I'm not going to claim that everyone gets a fair shake. I've seen too many who did not. But I would like to defend the quite a few rabbis whom I do know who donate their time and effort in trying to help those who are serious about conversion. The going rate for a baby's circumcision is about US 600. Yet I know a Mohel who gladly performed full circumcisions of men and boys for free in order to permit them to convert. Mikvehs have their fees but then you have a Mikveh that will give them a pass when needed. to be continued
Rabbi Aryeh Moshen
Brooklyn, NY
July 27, 2014
rabbis and conversion
I am afraid it would not be appropriate to name anyone at this stage as it remains a deeply sensitive issue as you are probably aware. If you email various rabbis and ask them for their honest opinion on the subject, some may be willing to respond candidly, though I think it is only fair that their anonymity is respected until such times as they and others feel one can talk more freely about this potentially divisive issue.
I am also aware that the Jewish community needs to act with solidarity in order to survive and given their is so much at stake, one must also look at the needs of the greater good. That said, I do hope, in the not too distant future, that more trust will be placed in Hashem to permit a true ingathering of exiles. In this there is the hope of renewal and redemption. Like all great changes that must take place, they are initially resisted by those who fear they will not be able to control the outcome, but then who can if it is the will of Hashem. Peace to all.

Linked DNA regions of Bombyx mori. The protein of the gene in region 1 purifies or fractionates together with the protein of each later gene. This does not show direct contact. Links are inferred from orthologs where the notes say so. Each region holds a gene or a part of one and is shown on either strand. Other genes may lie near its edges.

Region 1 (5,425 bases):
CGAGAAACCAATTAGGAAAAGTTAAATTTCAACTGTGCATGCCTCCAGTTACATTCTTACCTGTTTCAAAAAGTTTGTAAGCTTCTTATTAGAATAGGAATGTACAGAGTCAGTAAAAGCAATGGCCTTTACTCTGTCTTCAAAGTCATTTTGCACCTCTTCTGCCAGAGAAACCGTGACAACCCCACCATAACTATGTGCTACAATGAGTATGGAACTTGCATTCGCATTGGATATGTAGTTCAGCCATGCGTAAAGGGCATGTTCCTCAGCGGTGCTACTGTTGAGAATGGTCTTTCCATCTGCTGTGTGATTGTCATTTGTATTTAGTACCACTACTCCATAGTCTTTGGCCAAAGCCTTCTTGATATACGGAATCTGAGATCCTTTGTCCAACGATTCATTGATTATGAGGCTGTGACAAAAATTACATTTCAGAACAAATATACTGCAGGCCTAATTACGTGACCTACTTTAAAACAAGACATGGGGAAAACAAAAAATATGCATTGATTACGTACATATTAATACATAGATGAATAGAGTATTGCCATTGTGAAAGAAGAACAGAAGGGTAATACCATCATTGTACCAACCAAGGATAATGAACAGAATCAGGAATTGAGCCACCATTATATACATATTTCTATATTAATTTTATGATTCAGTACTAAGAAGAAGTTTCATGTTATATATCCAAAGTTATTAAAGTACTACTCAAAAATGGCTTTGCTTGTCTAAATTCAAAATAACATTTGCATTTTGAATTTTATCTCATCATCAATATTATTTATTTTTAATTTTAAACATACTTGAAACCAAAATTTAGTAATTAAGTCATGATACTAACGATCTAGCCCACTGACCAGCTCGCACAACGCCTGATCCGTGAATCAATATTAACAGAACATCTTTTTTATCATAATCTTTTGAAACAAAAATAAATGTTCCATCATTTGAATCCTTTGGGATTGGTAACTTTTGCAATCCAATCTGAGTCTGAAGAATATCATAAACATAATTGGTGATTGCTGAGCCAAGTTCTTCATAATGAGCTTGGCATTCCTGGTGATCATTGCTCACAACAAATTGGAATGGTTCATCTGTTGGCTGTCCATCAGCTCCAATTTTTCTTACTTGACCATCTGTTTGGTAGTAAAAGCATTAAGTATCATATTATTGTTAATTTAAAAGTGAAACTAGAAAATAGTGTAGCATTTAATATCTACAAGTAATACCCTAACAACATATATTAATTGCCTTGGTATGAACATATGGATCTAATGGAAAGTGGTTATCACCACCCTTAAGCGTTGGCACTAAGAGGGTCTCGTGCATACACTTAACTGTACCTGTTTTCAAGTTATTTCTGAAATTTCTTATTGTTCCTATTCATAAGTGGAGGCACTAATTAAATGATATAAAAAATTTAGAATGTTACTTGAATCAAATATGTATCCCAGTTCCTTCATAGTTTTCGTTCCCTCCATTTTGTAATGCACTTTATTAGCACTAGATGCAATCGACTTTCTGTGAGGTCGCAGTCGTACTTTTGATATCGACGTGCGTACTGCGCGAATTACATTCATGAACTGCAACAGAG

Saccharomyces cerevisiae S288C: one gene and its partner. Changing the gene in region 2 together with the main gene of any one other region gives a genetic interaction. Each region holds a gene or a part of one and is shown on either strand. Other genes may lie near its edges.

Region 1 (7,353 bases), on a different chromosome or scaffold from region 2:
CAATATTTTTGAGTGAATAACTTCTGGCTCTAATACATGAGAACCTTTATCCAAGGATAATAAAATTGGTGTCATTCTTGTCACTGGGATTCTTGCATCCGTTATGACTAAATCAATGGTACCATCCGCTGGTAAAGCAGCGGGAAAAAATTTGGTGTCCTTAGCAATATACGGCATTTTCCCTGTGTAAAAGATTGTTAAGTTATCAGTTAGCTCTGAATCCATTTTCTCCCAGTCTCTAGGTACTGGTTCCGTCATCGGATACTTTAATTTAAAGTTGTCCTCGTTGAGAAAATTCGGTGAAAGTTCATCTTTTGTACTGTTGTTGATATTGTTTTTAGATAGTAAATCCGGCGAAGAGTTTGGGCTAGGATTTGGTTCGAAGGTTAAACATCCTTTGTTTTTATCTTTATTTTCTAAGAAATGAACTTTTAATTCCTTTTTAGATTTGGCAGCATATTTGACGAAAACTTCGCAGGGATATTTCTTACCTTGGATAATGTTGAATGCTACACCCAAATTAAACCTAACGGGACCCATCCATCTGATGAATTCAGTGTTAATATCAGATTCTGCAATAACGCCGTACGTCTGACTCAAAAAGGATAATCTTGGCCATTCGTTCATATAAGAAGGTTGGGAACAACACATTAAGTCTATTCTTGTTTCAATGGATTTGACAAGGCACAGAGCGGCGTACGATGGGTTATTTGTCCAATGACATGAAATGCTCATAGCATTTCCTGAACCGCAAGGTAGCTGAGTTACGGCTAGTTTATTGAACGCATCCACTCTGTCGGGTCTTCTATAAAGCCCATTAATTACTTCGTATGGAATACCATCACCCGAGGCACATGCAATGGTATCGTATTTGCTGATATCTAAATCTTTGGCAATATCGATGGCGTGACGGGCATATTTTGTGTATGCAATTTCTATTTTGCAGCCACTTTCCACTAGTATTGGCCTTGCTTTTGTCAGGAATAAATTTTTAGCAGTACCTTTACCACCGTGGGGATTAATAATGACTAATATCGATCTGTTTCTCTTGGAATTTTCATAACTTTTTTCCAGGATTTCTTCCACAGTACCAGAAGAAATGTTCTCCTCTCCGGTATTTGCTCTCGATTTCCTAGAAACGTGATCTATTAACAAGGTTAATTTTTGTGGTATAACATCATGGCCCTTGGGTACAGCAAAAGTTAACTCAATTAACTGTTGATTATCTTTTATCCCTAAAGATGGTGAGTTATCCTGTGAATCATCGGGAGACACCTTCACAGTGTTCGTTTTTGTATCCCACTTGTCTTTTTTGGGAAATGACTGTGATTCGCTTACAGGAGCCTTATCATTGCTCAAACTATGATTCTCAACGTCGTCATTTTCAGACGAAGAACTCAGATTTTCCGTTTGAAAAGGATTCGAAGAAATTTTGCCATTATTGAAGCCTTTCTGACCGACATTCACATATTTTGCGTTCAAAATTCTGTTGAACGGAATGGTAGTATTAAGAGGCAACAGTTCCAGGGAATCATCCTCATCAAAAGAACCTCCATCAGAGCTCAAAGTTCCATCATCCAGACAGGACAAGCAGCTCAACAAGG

Giordano
July 25, 2014
Rights and privileges?
"Citizenship is mostly associated with the attainment of rights and privileges" Sorry, this is not true. Serious citizens "convert" to be part of the country, which does not mean rights and privileges only.
Marina
Switzerland
July 23, 2014
To Giodano
Could you please fill in some details, and names of rabbis if you have access to them?
Anonymous
July 23, 2014
Born into orthodox, now to become a Bat Mitzvah
Both sets of grandparents were born into Jewish families in Europe. I do not know even to this day if any members of either side were murdered in the Holocaust.

I have felt Jewish, as did my brother. Mom kept kosher; she was the youngest of 7 children. Our father's mother wore a shattle (wig) and was the biggest hypocrite on Earth - my grandfather left her - she remarried to an orthodox rabbi who was a sweet beautiful man. I wander ...

Mom couldn't afford to send us to chadar after about 1.5 years. All of our cousins went through high school. Somehow, however, both my brother and I were the only cousins who remained Jews. Praise to G-d and Mom.

I married a man who was born in Warsaw, came to this country in the late 1930s - he did not want me to keep kosher. When we had our first and then second child he refused to join a synagogue. I left.

I am studying to become a Bat Mitzvah, I can still read Hebrew and am learning to speak. I do the best I can - I am always a Jew.
Meira Shana
San Diego
July 21, 2014
There is a growing movement, even including Orthodox Rabbi's, to provide an alternative for the thousands of Jewish souls who are being denied their place among the Holy Nation. Those Rabbi's who have retroactively and actively sought to turn away thousands of legitimate jewish souls will have to account for themselves in the heavenly courts. There is a movement on the way to unite all the dispossessed into a new gerim whereby they will be taken seriously and acknowledged for the qualities they possess, not based on endless nit-picking and inflated charges for conversion. Then Hashem will truly draw those who have been scattered to the four corners of the Earth and sanctify them in His name.
Giordano